HR consulting firm The People Bank has been hired by the Nova Scotia government to facilitate the events and run the online recruitment campaign.
Opportunities Nova Scotia is occurring in two phases. The first was deemed a success by the province as it connected 95 employers (representing more than 2,300 jobs) with 4,500 job seekers in Nova Scotia. The second phase involves Nova Scotia employers visiting cities in Ontario and Alberta, and will also include networking events.
Part of the reason for launching the Opportunities Nova Scotia campaign was to address the aging and evolving workforce of the province, according to Service Nova Scotia Minister Jamie Muir.
Over the next five years, approximately 45,000 Nova Scotia workers will be eligible for retirement. The occupations that will be most affected include management, health, education, government, and financial services.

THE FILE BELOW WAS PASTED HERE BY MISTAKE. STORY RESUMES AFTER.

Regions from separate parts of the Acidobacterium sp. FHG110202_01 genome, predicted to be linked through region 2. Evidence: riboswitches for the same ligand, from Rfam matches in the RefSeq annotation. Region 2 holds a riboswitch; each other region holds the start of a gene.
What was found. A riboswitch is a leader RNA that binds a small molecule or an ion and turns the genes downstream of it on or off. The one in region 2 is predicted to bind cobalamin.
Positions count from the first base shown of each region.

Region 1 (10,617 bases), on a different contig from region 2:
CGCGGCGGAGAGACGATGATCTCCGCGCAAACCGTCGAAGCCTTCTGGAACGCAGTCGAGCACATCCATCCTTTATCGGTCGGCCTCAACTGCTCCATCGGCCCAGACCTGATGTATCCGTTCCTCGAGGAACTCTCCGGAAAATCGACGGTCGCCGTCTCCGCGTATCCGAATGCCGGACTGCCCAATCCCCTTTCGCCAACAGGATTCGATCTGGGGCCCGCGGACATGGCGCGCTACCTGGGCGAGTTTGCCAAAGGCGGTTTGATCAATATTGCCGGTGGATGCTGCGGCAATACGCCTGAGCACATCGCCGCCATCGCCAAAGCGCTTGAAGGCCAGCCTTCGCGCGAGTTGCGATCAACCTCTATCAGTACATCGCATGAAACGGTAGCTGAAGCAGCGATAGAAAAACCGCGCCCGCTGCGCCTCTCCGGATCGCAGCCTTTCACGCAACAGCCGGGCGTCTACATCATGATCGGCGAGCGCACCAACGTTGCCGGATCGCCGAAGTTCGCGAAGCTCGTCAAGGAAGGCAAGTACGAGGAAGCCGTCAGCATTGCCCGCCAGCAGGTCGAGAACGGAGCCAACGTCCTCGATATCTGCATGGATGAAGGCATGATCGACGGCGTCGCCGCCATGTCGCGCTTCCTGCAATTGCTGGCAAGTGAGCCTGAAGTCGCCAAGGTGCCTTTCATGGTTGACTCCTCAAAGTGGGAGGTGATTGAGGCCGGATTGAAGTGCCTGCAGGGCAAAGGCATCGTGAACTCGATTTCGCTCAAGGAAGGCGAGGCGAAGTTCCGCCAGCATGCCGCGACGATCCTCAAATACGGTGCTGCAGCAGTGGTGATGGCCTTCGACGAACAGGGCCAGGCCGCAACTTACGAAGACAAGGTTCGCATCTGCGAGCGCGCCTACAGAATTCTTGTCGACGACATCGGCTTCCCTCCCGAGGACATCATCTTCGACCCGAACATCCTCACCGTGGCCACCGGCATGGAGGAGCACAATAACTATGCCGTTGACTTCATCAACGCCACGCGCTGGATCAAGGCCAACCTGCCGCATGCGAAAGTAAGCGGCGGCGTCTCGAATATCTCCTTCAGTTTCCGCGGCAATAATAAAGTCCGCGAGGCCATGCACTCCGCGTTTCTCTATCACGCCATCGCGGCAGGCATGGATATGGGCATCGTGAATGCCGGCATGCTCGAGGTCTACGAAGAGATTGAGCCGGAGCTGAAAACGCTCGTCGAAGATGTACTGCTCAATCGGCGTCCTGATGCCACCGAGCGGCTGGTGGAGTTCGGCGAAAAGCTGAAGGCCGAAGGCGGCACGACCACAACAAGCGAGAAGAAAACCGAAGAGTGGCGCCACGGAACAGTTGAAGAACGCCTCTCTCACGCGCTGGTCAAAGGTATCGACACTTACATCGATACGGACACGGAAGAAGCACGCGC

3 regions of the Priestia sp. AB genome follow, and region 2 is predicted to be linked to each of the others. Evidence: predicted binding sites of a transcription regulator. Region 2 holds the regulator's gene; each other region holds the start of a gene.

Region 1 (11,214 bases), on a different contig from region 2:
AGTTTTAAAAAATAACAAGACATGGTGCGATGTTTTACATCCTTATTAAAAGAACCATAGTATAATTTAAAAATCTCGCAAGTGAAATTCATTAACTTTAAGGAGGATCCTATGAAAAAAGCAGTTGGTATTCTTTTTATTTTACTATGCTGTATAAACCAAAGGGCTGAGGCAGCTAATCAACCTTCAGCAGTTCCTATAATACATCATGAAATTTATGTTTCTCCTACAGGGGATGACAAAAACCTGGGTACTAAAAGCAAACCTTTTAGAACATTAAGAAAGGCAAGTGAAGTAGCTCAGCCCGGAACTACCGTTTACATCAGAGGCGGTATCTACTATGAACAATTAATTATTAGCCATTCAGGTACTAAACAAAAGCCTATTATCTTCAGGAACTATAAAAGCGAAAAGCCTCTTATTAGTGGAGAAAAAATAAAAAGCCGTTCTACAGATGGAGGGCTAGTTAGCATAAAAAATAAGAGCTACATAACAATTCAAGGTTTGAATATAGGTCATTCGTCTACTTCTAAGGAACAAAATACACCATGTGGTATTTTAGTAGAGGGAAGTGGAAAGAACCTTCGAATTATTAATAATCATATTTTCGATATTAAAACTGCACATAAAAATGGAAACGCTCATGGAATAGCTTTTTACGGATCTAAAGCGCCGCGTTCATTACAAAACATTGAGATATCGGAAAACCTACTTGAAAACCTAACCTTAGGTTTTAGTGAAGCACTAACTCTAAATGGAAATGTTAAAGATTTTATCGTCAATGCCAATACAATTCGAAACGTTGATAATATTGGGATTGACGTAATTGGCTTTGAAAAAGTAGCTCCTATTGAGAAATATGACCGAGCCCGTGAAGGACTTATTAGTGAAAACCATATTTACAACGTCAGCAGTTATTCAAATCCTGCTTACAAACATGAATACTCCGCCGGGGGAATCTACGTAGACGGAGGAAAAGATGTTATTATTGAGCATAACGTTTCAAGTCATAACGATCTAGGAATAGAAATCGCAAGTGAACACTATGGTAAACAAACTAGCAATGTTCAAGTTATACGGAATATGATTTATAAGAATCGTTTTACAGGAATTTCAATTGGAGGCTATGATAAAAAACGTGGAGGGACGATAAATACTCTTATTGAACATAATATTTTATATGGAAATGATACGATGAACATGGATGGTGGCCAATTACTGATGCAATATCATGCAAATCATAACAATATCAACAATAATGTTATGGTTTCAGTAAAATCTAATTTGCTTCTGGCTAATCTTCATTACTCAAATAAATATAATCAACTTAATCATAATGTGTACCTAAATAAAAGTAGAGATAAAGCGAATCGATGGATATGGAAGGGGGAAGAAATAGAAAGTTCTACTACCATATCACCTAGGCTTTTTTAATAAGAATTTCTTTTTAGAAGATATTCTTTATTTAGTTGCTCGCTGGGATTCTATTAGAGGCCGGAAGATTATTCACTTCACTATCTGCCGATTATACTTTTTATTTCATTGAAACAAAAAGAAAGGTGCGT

The province expects to see the most job opportunities opening up in the areas of healthcare, aerospace, financial services, IT and the skilled trades, according to Deborah Bayer of Service Nova Scotia.
Statistics Canada has already seen an estimated 30 per cent increase in the number of individuals moving to Nova Scotia from other provinces and territories in Canada last year, compared to Nova Scotia’s average in-migration over the previous three years.
“We’ve got a lot of stuff going, but we’ve got some areas to catch up on,” said Muir. “The province is committing to having 100 per cent broadband coverage by the end of 2009.”
Muir added that in order to establish a complete e-delivery system, the broadband coverage is a necessary component. “It’s been a major priority of the government for the last two years or so.”
He said that once the broadband is up and running, then a lot of other projects will be able to come to fruition.